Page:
Posted by Nydia Streets of Streets Law in Florida Child Custody
What standard is used to determine whether or not a relocation request is in the best interest of a child in Florida? One appellate case published last year sheds light on this issue by way of a Florida child custody case involving an active duty military parent.
In Saponara v. Saponara, 4D18-44 (Fla. 4th DCA 2018), the when the parties were originally divorced, the father was serving in the Coast Guard in California and the mother moved to Maryland with the parties’ child. The original divorce decree allowed the father 10 visits in Maryland and 2 visits in California each year, based on the fact that the father could work remotely from a nearby Coast Guard station in Maryland.
Seven months after the final judgment was entered, the mother petition to relocate to North Carolina. The father objected, noting doing so would decrease his timesharing because the closest Coast Guard station was three hours away. After a trial, the trial court entered an order granting the mother’s request for relocation conditioned upon the father being able to exercise all of his visits in California. The mother appealed, arguing there was no substantial change in circumstances that warranted changing the father’s visitation locations.
The appellate court disagreed with the mother, holding “Contrary to the mother's argument, the focus in a relocation case is not on whether there is a substantial and material change in circumstances [. . .] ‘The policies behind the modification based on changed circumstances test "are to honor the res judicata effect of the original final judgment . . . and to preclude parties to a dissolution from continually disrupting the lives of children by initiating repeated custody disputes. ‘Those policies do not apply to a relocation proceeding instituted in good faith. If one parent is relocating, the child's life will be disrupted and the goal in crafting the modified timesharing schedule is to ensure frequent, continuing, and meaningful contact between the nonrelocating parent and the child. The relocation statute anticipates that the court will modify the parties' timesharing schedule (internal citations omitted).”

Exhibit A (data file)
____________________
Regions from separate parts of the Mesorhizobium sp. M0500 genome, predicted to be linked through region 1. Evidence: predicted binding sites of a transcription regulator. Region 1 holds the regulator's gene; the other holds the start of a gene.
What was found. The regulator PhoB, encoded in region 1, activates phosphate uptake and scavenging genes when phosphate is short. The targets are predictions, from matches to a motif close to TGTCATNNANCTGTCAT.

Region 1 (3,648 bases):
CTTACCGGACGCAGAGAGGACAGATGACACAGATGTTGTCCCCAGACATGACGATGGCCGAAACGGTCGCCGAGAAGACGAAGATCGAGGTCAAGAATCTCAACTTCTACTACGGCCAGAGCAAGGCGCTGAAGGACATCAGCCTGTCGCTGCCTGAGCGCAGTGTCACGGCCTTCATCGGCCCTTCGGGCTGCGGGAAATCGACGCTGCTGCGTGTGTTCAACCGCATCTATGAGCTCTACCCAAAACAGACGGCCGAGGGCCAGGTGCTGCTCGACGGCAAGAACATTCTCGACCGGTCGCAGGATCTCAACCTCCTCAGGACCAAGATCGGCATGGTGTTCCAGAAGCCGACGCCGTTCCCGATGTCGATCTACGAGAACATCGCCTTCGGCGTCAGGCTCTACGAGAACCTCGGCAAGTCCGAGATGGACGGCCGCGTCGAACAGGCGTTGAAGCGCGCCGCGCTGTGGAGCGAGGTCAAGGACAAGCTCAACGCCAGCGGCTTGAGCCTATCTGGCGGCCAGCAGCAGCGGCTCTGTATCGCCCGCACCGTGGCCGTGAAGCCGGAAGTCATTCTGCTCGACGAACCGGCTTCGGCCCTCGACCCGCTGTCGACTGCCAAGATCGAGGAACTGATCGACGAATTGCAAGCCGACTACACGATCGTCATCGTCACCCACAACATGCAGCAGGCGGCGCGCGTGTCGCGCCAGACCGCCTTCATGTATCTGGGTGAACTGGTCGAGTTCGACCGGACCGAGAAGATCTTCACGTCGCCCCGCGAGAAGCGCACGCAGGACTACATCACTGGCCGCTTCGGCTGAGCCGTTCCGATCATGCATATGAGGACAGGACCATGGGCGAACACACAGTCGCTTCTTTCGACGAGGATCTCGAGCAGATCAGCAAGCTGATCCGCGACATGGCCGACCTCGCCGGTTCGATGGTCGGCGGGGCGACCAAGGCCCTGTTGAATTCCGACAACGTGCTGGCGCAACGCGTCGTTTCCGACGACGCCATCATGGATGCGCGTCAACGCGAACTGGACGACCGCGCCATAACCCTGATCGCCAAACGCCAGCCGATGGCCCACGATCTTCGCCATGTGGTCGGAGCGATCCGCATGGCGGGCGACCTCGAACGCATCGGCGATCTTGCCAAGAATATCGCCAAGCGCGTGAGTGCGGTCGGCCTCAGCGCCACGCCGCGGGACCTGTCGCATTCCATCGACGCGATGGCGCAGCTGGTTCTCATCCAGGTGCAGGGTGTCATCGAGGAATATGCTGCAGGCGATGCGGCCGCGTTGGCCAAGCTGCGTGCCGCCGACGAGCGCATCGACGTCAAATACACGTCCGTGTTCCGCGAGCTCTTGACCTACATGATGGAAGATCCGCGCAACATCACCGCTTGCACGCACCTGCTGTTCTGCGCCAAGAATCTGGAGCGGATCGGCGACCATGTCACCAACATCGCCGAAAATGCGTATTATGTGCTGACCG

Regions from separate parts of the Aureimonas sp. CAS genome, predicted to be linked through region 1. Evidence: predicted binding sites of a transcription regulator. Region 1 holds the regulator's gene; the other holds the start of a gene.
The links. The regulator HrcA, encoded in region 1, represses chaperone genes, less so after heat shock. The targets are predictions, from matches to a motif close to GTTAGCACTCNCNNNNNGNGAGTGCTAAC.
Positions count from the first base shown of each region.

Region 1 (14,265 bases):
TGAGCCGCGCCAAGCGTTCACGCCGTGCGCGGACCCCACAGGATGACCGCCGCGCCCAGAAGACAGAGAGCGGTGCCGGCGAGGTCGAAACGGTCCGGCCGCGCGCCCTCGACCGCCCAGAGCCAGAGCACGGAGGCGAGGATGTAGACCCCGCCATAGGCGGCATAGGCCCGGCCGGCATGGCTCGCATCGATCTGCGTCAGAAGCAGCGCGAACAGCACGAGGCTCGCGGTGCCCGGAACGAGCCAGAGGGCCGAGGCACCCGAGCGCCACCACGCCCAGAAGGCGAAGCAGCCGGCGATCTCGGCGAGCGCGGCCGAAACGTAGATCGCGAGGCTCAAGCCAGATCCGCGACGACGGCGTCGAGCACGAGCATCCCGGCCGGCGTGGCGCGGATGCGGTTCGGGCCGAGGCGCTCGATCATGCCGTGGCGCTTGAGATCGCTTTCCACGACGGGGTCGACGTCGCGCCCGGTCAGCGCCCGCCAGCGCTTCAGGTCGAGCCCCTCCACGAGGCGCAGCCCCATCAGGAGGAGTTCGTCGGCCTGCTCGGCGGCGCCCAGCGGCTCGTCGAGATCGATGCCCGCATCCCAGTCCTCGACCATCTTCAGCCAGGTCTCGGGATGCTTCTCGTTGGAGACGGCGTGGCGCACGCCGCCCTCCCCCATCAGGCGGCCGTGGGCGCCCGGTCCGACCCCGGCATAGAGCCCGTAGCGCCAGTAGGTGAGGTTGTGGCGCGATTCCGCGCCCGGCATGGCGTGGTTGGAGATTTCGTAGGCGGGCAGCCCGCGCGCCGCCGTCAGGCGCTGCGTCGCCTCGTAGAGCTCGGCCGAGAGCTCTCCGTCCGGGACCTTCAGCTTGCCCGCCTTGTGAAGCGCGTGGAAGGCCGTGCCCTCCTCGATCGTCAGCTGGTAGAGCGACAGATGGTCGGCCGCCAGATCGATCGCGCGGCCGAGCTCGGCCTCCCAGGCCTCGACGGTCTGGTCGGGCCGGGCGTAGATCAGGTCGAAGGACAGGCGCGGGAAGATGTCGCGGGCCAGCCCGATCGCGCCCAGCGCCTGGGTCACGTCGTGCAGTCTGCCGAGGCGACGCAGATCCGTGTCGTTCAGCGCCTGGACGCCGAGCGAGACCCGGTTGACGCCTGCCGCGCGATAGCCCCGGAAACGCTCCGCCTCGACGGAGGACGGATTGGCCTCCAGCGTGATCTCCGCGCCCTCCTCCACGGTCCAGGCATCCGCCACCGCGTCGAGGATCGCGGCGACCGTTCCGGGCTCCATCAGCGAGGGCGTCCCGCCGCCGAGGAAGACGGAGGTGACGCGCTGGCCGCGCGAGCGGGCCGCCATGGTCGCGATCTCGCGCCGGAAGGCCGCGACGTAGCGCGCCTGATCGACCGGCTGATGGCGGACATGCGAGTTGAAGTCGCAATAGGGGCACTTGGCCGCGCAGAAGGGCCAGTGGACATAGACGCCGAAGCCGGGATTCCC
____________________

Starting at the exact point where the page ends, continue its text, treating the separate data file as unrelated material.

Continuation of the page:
Florida relocation cases are many times difficult to decide because there are strong competing interests. Schedule a consultation with a Miami child custody lawyer to go over your best defenses and strategies in your Miami relocation case.